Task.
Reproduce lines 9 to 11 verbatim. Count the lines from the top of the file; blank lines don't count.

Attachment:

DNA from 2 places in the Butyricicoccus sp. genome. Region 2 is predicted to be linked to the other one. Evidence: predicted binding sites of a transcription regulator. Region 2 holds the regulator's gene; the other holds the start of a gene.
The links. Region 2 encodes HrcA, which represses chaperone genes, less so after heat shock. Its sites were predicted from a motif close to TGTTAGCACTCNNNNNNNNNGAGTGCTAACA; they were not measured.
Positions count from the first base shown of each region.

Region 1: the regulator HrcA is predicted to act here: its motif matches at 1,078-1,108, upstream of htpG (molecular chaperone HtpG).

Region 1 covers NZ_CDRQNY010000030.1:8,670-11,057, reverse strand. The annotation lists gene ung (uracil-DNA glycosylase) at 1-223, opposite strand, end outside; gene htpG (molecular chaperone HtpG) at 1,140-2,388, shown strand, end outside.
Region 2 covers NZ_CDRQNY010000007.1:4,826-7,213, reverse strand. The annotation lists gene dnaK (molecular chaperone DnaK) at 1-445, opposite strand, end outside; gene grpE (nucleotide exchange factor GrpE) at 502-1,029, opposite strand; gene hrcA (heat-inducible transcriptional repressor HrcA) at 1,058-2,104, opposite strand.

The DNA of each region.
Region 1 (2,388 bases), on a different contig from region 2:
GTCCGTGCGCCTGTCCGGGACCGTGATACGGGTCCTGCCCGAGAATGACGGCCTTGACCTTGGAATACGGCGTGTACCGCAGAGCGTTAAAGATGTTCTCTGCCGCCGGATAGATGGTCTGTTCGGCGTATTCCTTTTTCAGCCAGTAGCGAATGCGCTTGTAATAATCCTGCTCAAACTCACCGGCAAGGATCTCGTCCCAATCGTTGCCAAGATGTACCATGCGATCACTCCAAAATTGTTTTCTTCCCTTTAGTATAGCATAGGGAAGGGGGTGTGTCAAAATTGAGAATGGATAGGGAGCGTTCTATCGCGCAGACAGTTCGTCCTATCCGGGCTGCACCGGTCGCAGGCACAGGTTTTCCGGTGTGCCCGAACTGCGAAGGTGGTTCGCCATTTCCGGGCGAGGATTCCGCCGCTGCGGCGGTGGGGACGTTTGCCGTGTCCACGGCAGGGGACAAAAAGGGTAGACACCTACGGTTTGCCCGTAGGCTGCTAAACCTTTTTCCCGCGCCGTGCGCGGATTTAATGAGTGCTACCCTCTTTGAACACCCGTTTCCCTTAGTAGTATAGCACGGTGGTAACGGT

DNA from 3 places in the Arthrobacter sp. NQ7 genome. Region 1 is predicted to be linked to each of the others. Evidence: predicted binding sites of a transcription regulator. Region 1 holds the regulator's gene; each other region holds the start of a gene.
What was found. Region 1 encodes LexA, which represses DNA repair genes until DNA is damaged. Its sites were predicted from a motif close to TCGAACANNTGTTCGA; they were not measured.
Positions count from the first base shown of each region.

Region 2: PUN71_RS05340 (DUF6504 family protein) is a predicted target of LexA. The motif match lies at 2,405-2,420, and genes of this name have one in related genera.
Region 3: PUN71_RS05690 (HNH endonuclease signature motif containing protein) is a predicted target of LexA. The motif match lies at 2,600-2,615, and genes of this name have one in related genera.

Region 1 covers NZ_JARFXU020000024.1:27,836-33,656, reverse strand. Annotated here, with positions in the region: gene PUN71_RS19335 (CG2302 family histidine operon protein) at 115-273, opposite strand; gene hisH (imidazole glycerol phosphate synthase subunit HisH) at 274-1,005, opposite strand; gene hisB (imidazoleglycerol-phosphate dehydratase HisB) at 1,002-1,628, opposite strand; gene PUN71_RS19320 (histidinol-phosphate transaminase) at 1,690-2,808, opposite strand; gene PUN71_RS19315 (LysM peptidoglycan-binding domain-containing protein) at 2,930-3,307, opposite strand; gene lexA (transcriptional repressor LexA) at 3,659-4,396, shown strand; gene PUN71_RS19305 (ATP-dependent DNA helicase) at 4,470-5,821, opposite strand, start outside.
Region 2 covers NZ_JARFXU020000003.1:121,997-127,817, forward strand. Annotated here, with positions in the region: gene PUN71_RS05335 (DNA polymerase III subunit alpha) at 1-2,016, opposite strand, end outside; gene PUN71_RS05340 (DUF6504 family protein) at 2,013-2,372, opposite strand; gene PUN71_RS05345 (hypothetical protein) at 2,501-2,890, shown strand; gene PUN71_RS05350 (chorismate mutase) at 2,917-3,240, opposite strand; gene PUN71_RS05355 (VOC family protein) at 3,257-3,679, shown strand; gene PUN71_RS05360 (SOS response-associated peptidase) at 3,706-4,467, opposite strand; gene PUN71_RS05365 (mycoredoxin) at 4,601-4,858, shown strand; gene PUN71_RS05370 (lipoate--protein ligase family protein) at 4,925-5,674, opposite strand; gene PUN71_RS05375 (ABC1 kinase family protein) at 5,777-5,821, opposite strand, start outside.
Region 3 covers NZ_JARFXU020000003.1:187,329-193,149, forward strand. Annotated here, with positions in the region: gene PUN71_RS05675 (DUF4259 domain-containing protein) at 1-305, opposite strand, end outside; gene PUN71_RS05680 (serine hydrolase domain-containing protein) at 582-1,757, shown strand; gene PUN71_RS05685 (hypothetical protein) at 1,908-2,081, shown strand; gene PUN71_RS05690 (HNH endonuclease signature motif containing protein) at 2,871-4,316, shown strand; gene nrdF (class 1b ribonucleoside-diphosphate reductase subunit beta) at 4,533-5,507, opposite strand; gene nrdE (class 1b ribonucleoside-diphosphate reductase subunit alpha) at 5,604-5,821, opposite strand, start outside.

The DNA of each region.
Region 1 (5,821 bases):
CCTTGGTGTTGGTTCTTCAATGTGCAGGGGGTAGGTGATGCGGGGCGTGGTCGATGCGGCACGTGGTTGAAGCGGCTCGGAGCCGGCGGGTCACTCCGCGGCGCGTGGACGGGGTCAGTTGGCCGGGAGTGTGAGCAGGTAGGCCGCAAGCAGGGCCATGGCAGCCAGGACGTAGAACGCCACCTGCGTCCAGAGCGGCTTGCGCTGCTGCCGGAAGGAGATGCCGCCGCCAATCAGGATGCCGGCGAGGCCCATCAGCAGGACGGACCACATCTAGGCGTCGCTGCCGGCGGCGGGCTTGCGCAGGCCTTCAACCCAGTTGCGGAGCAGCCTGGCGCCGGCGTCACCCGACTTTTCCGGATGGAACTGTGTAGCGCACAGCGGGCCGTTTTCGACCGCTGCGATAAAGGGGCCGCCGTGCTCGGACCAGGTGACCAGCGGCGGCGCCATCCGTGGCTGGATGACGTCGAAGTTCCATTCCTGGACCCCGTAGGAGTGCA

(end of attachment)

GTCCGTGCGCCTGTCCGGGACCGTGATACGGGTCCTGCCCGAGAATGACGGCCTTGACCTTGGAATACGGCGTGTACCGCAGAGCGTTAAAGATGTTCTCTGCCGCCGGATAGATGGTCTGTTCGGCGTATTCCTTTTTCAGCCAGTAGCGAATGCGCTTGTAATAATCCTGCTCAAACTCACCGGCAAGGATCTCGTCCCAATCGTTGCCAAGATGTACCATGCGATCACTCCAAAATTGTTTTCTTCCCTTTAGTATAGCATAGGGAAGGGGGTGTGTCAAAATTGAGAATGGATAGGGAGCGTTCTATCGCGCAGACAGTTCGTCCTATCCGGGCTGCACCGGTCGCAGGCACAGGTTTTCCGGTGTGCCCGAACTGCGAAGGTGGTTCGCCATTTCCGGGCGAGGATTCCGCCGCTGCGGCGGTGGGGACGTTTGCCGTGTCCACGGCAGGGGACAAAAAGGGTAGACACCTACGGTTTGCCCGTAGGCTGCTAAACCTTTTTCCCGCGCCGTGCGCGGATTTAATGAGTGCTACCCTCTTTGAACACCCGTTTCCCTTAGTAGTATAGCACGGTGGTAACGGT

DNA from 3 places in the Arthrobacter sp. NQ7 genome. Region 1 is predicted to be linked to each of the others. Evidence: predicted binding sites of a transcription regulator. Region 1 holds the regulator's gene; each other region holds the start of a gene.
What was found. Region 1 encodes LexA, which represses DNA repair genes until DNA is damaged. Its sites were predicted from a motif close to TCGAACANNTGTTCGA; they were not measured.